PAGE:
The Emerging Learning Organization
Organizations now and in the future must evolve into learning organizations in order to be competitive and profitable. To achieve this goal, organizational leaders must prepare managers, supervisors, and workers to be successful in a high-performance workforce. Eventually, everyone in an organization will evolve into a knowledge worker.
It is important to define some basic terms related to the emerging organization in order to better understand the concept. The terms learning organization, knowledge worker, and high-performance workforce are widely used in numerous industries. Although these definitions are standard, the terms often vary from industry to industry.
First, a learning organization is one that facilitates the learning of all members and continuously transforms itself (Morabito, Sack, & Bhate, 1999). Learning becomes an essential ingredient in the competitive strategy of the organization. Leaders must establish learning goals for employees at all levels so they can develop as knowledge workers. The term knowledge worker applies to workers who acquire, manipulate, interpret, and apply information in order to perform multidisciplinary, complex, and unpredictable work. They analyze information and apply expertise in a variety of areas to solve problems, generate ideas, or create new products and services (Helms, 1999). At one point in time, managers and supervisors would have been considered the knowledge workers in an organization. However, changing technology and work processes have resulted in more cognitive and affective responsibility for line-level workers. This has increased the knowledge role of workers at this level.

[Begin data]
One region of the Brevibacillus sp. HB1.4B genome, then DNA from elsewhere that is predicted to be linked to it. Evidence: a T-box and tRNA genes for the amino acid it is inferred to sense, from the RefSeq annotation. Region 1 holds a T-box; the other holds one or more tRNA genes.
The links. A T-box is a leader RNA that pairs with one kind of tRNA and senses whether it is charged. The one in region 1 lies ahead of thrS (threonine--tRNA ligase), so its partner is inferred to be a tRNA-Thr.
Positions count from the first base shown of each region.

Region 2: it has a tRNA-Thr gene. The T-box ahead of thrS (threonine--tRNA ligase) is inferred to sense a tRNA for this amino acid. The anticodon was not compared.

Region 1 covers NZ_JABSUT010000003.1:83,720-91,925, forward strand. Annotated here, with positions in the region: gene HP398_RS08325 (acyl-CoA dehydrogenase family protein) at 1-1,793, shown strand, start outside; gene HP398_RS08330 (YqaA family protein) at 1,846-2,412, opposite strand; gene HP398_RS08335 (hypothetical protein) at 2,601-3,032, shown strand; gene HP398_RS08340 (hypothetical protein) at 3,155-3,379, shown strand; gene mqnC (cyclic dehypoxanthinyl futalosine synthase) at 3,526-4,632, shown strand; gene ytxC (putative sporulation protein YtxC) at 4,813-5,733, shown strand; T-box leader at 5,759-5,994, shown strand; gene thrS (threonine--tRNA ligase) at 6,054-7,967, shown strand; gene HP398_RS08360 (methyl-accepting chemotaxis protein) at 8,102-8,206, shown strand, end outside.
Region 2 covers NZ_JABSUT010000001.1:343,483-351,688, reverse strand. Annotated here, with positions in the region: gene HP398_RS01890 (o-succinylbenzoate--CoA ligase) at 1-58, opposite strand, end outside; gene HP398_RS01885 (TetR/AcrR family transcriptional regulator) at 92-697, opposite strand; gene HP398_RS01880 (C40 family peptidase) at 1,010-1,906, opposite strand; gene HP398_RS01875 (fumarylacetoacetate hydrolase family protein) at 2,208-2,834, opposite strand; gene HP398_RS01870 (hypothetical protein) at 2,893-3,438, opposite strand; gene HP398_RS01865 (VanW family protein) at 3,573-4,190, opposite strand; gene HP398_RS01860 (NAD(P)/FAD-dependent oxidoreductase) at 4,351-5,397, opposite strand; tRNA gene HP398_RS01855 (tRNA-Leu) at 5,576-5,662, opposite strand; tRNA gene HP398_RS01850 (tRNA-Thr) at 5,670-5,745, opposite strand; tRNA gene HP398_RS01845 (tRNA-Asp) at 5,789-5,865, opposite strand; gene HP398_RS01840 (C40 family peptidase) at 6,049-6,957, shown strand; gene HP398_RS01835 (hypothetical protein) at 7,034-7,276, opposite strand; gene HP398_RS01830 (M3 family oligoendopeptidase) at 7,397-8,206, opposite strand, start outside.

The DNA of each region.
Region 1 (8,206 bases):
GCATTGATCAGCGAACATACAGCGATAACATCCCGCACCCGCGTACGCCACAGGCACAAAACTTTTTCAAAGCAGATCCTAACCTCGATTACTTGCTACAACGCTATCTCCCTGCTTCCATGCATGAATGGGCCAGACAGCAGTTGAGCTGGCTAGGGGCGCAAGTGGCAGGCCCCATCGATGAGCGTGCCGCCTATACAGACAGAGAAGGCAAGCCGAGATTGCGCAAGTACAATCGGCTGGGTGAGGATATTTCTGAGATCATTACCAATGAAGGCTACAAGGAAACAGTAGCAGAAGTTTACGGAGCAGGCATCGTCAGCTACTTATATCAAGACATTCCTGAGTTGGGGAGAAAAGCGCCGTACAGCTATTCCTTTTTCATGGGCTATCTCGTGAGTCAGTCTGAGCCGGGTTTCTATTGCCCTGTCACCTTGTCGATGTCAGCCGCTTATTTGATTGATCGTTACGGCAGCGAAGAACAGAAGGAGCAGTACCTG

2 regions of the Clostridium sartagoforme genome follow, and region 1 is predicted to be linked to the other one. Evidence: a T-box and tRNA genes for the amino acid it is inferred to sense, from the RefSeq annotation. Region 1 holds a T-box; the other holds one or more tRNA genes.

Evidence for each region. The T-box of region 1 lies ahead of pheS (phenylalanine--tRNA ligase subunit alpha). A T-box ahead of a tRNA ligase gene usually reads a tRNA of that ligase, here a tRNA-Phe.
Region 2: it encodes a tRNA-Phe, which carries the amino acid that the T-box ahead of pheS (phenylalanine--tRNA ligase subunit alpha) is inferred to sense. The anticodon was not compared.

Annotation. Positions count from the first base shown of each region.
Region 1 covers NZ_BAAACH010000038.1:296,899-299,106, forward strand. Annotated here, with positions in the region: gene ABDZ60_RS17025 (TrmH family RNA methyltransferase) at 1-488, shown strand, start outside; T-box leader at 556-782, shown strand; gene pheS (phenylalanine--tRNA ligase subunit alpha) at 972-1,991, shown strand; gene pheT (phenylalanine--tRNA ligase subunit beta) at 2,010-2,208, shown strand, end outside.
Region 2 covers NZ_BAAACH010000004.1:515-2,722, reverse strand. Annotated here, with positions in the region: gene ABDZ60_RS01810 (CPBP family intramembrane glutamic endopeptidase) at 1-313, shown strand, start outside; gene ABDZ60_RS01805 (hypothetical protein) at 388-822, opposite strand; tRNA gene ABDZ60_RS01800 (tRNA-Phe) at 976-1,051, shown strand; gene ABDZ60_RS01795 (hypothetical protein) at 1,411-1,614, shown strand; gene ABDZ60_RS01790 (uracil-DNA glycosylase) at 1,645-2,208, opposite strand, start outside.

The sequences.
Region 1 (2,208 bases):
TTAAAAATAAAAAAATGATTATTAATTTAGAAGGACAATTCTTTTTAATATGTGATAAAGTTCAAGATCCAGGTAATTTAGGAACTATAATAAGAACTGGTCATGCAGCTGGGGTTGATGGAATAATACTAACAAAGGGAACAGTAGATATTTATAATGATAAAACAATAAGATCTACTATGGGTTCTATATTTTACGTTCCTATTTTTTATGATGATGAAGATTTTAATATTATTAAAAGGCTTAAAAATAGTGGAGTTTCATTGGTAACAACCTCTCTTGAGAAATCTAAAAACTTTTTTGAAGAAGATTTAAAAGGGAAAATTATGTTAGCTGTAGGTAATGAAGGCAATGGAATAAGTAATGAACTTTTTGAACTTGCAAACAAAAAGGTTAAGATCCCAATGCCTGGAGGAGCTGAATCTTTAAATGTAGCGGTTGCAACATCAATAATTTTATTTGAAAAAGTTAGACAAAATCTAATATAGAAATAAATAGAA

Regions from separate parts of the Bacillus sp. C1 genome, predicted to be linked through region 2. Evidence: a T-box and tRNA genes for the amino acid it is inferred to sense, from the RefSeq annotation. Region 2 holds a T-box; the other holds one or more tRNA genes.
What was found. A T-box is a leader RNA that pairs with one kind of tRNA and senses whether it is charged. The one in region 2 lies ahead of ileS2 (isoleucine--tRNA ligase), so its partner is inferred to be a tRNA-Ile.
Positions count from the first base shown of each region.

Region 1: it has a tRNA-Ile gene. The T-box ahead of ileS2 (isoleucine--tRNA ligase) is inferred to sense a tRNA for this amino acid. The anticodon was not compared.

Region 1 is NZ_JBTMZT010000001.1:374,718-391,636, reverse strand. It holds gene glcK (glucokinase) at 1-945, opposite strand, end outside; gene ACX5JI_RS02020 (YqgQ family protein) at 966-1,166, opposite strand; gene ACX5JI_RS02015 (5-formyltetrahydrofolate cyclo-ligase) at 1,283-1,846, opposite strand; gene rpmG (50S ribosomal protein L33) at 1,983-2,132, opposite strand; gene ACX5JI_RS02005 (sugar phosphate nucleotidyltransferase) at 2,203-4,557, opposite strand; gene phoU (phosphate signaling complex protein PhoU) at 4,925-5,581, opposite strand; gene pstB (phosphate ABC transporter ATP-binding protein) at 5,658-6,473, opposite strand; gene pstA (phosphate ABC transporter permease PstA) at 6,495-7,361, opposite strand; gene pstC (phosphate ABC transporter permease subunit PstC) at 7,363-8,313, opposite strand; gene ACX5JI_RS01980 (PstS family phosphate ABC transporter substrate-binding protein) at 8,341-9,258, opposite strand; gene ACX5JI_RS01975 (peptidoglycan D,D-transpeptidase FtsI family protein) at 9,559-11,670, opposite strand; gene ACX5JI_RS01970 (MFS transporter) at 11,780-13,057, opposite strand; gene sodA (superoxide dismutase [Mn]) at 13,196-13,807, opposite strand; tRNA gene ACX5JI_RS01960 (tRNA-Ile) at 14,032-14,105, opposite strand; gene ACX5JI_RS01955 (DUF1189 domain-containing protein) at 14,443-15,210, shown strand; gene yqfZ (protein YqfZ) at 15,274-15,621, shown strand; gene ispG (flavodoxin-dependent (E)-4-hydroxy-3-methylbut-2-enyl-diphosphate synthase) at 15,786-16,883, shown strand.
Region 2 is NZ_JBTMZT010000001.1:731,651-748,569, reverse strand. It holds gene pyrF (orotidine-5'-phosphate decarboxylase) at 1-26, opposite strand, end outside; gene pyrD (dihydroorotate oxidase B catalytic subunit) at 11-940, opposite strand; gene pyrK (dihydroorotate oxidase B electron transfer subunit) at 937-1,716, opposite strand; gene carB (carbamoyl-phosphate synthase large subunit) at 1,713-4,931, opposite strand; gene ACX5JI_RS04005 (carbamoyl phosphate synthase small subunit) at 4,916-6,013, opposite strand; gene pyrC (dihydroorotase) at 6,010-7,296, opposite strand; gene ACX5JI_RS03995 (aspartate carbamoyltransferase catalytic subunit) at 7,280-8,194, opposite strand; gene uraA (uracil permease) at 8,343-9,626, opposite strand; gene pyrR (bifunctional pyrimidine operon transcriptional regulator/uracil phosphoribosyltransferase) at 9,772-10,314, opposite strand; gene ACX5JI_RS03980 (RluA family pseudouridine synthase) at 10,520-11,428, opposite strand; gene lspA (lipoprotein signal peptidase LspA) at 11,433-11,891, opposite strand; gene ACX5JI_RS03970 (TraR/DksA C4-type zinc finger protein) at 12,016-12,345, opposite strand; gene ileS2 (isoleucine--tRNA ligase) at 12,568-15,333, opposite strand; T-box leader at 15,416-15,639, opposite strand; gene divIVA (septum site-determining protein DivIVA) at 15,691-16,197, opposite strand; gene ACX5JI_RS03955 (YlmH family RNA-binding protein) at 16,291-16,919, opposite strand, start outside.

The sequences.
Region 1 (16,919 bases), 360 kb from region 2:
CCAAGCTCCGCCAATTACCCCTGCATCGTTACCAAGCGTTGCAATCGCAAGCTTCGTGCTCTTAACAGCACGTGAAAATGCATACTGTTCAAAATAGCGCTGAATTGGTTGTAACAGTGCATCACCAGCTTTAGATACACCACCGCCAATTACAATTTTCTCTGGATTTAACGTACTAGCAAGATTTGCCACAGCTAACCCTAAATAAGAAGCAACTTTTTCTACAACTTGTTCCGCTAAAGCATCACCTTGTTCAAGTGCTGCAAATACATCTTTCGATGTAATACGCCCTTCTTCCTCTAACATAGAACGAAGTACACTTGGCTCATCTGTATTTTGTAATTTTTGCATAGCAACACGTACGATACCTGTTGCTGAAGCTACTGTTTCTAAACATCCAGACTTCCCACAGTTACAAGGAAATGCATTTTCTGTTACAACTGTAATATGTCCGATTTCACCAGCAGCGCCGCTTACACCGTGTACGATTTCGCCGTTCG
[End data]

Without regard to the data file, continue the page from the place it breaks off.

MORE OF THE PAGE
The knowledge workers in a learning organization set the work environment for the high-performance workforce. A high-performance workforce is quality driven and customer focused in order to ensure an economically viable future for the company and its employees. In a high-performance workforce, the diverse skills, knowledge, and abilities of employees are leveraged to improve the manufacturing process (Manufacturing Skill Standards Council, www.msscusa.org). Extensive training and modifications in all aspects of an organization are necessary for it to evolve into a learning organization. The primary goal of this project was to better understand the impact of basic skills training on line-level workers and the organization. A better understanding of this impact would enable more organizations to provide quality basic skills programming to their employees.